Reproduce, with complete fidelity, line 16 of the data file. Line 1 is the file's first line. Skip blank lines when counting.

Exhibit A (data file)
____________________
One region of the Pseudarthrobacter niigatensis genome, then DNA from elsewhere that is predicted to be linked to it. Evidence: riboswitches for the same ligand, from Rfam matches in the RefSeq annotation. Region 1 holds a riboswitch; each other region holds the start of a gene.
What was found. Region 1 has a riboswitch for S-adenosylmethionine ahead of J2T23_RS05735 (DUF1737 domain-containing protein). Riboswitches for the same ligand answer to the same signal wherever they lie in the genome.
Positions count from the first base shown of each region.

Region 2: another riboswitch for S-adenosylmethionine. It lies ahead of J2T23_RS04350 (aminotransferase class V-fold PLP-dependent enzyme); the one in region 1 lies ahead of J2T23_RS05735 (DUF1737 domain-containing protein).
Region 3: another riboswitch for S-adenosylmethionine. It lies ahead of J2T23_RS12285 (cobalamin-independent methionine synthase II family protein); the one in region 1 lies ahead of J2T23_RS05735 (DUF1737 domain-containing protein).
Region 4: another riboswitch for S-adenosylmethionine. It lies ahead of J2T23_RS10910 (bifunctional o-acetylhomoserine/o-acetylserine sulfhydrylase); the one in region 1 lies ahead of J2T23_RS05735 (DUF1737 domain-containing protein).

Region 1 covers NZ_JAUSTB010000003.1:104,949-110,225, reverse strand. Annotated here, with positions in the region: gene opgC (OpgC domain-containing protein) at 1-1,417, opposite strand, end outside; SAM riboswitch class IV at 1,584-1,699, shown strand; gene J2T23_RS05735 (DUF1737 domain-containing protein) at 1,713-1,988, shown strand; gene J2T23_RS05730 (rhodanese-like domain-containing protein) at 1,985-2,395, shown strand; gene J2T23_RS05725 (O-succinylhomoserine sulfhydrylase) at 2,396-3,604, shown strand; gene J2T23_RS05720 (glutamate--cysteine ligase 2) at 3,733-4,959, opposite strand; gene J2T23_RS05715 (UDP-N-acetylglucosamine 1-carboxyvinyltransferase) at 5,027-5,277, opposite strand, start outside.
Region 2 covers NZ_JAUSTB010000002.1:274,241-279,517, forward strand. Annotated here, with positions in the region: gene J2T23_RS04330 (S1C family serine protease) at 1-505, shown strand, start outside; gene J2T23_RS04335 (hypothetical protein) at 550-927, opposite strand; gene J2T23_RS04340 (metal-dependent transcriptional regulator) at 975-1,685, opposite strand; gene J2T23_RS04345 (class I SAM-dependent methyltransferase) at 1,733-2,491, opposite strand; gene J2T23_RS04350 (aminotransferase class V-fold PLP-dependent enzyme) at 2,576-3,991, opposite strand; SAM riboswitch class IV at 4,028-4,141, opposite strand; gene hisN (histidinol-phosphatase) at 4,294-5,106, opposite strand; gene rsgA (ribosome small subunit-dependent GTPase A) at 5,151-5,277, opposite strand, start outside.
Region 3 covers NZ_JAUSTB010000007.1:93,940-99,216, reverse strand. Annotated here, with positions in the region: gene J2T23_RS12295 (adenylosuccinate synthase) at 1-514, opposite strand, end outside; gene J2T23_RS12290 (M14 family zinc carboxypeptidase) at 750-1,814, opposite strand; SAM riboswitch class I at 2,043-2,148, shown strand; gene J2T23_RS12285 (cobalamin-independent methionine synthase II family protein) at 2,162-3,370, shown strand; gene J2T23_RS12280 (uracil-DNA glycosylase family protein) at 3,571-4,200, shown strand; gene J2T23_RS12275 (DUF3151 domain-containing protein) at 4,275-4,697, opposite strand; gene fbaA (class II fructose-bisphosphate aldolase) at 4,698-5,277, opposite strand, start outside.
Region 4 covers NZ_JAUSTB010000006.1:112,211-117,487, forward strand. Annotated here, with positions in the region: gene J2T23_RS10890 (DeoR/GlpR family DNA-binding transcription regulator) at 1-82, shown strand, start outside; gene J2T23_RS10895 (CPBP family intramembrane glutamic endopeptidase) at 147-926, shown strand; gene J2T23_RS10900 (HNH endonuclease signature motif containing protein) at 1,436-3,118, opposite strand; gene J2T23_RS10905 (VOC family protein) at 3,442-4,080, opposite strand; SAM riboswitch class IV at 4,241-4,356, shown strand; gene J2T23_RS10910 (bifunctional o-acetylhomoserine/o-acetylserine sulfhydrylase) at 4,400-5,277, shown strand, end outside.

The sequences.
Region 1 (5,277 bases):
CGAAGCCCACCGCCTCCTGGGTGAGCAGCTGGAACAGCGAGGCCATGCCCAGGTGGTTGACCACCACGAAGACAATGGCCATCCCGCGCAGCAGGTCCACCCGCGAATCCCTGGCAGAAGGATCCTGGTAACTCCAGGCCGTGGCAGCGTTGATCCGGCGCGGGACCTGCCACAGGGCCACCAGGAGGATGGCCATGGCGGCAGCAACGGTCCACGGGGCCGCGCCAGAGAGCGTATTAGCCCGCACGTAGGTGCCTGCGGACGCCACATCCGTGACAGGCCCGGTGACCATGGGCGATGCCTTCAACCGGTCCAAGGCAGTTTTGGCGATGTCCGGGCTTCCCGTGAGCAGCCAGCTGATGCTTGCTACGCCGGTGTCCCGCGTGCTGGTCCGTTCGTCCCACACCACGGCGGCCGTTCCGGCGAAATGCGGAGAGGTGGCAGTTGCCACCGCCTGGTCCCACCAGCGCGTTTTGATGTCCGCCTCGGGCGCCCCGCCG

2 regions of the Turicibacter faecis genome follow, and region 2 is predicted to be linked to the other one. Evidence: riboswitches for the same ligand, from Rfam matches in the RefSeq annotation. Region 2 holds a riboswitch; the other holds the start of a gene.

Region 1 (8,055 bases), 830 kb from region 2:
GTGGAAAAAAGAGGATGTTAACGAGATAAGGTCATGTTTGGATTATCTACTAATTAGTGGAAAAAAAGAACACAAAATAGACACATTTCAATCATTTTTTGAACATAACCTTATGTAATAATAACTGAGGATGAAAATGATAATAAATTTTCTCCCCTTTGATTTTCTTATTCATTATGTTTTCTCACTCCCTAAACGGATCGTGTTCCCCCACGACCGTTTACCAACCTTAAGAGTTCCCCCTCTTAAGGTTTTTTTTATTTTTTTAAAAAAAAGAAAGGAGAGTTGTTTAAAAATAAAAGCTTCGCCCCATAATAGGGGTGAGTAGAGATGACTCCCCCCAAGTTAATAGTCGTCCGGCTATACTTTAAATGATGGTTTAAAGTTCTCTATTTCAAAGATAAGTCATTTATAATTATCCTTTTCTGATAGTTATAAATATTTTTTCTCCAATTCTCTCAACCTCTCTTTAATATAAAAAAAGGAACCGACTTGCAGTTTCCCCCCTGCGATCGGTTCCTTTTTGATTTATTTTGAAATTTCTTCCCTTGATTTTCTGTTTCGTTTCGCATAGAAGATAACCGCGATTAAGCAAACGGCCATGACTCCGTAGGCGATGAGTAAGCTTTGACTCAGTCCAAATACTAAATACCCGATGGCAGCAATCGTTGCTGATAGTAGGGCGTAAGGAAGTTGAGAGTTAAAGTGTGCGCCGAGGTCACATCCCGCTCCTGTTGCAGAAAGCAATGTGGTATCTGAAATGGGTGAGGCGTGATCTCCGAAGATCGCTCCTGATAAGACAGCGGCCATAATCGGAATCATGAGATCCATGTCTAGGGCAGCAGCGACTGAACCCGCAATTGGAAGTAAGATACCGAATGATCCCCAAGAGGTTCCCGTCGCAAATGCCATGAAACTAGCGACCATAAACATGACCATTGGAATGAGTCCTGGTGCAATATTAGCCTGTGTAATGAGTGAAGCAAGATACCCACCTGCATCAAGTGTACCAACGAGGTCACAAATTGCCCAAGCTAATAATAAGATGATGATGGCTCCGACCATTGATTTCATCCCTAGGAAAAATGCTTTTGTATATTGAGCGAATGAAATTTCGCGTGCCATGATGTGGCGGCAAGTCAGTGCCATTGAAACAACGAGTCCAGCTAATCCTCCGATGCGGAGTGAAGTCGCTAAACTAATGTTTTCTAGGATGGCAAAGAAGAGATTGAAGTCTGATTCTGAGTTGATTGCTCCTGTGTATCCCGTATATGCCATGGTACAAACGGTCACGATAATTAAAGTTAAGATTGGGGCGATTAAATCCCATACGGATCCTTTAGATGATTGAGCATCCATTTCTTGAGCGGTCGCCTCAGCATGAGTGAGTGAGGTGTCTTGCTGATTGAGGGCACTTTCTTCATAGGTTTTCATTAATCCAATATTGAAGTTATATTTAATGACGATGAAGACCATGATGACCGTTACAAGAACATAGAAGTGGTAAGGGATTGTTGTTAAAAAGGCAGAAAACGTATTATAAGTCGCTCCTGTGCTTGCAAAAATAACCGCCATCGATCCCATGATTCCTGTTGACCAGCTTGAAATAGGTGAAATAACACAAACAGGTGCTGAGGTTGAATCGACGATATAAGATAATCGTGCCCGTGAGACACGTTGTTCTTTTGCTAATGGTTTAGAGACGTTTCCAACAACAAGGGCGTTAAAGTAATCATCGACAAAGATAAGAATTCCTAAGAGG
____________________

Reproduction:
GTGGAAAAAAGAGGATGTTAACGAGATAAGGTCATGTTTGGATTATCTACTAATTAGTGGAAAAAAAGAACACAAAATAGACACATTTCAATCATTTTTTGAACATAACCTTATGTAATAATAACTGAGGATGAAAATGATAATAAATTTTCTCCCCTTTGATTTTCTTATTCATTATGTTTTCTCACTCCCTAAACGGATCGTGTTCCCCCACGACCGTTTACCAACCTTAAGAGTTCCCCCTCTTAAGGTTTTTTTTATTTTTTTAAAAAAAAGAAAGGAGAGTTGTTTAAAAATAAAAGCTTCGCCCCATAATAGGGGTGAGTAGAGATGACTCCCCCCAAGTTAATAGTCGTCCGGCTATACTTTAAATGATGGTTTAAAGTTCTCTATTTCAAAGATAAGTCATTTATAATTATCCTTTTCTGATAGTTATAAATATTTTTTCTCCAATTCTCTCAACCTCTCTTTAATATAAAAAAAGGAACCGACTTGCAGTTTCCCCCCTGCGATCGGTTCCTTTTTGATTTATTTTGAAATTTCTTCCCTTGATTTTCTGTTTCGTTTCGCATAGAAGATAACCGCGATTAAGCAAACGGCCATGACTCCGTAGGCGATGAGTAAGCTTTGACTCAGTCCAAATACTAAATACCCGATGGCAGCAATCGTTGCTGATAGTAGGGCGTAAGGAAGTTGAGAGTTAAAGTGTGCGCCGAGGTCACATCCCGCTCCTGTTGCAGAAAGCAATGTGGTATCTGAAATGGGTGAGGCGTGATCTCCGAAGATCGCTCCTGATAAGACAGCGGCCATAATCGGAATCATGAGATCCATGTCTAGGGCAGCAGCGACTGAACCCGCAATTGGAAGTAAGATACCGAATGATCCCCAAGAGGTTCCCGTCGCAAATGCCATGAAACTAGCGACCATAAACATGACCATTGGAATGAGTCCTGGTGCAATATTAGCCTGTGTAATGAGTGAAGCAAGATACCCACCTGCATCAAGTGTACCAACGAGGTCACAAATTGCCCAAGCTAATAATAAGATGATGATGGCTCCGACCATTGATTTCATCCCTAGGAAAAATGCTTTTGTATATTGAGCGAATGAAATTTCGCGTGCCATGATGTGGCGGCAAGTCAGTGCCATTGAAACAACGAGTCCAGCTAATCCTCCGATGCGGAGTGAAGTCGCTAAACTAATGTTTTCTAGGATGGCAAAGAAGAGATTGAAGTCTGATTCTGAGTTGATTGCTCCTGTGTATCCCGTATATGCCATGGTACAAACGGTCACGATAATTAAAGTTAAGATTGGGGCGATTAAATCCCATACGGATCCTTTAGATGATTGAGCATCCATTTCTTGAGCGGTCGCCTCAGCATGAGTGAGTGAGGTGTCTTGCTGATTGAGGGCACTTTCTTCATAGGTTTTCATTAATCCAATATTGAAGTTATATTTAATGACGATGAAGACCATGATGACCGTTACAAGAACATAGAAGTGGTAAGGGATTGTTGTTAAAAAGGCAGAAAACGTATTATAAGTCGCTCCTGTGCTTGCAAAAATAACCGCCATCGATCCCATGATTCCTGTTGACCAGCTTGAAATAGGTGAAATAACACAAACAGGTGCTGAGGTTGAATCGACGATATAAGATAATCGTGCCCGTGAGACACGTTGTTCTTTTGCTAATGGTTTAGAGACGTTTCCAACAACAAGGGCGTTAAAGTAATCATCGACAAAGATAAGAATTCCTAAGAGG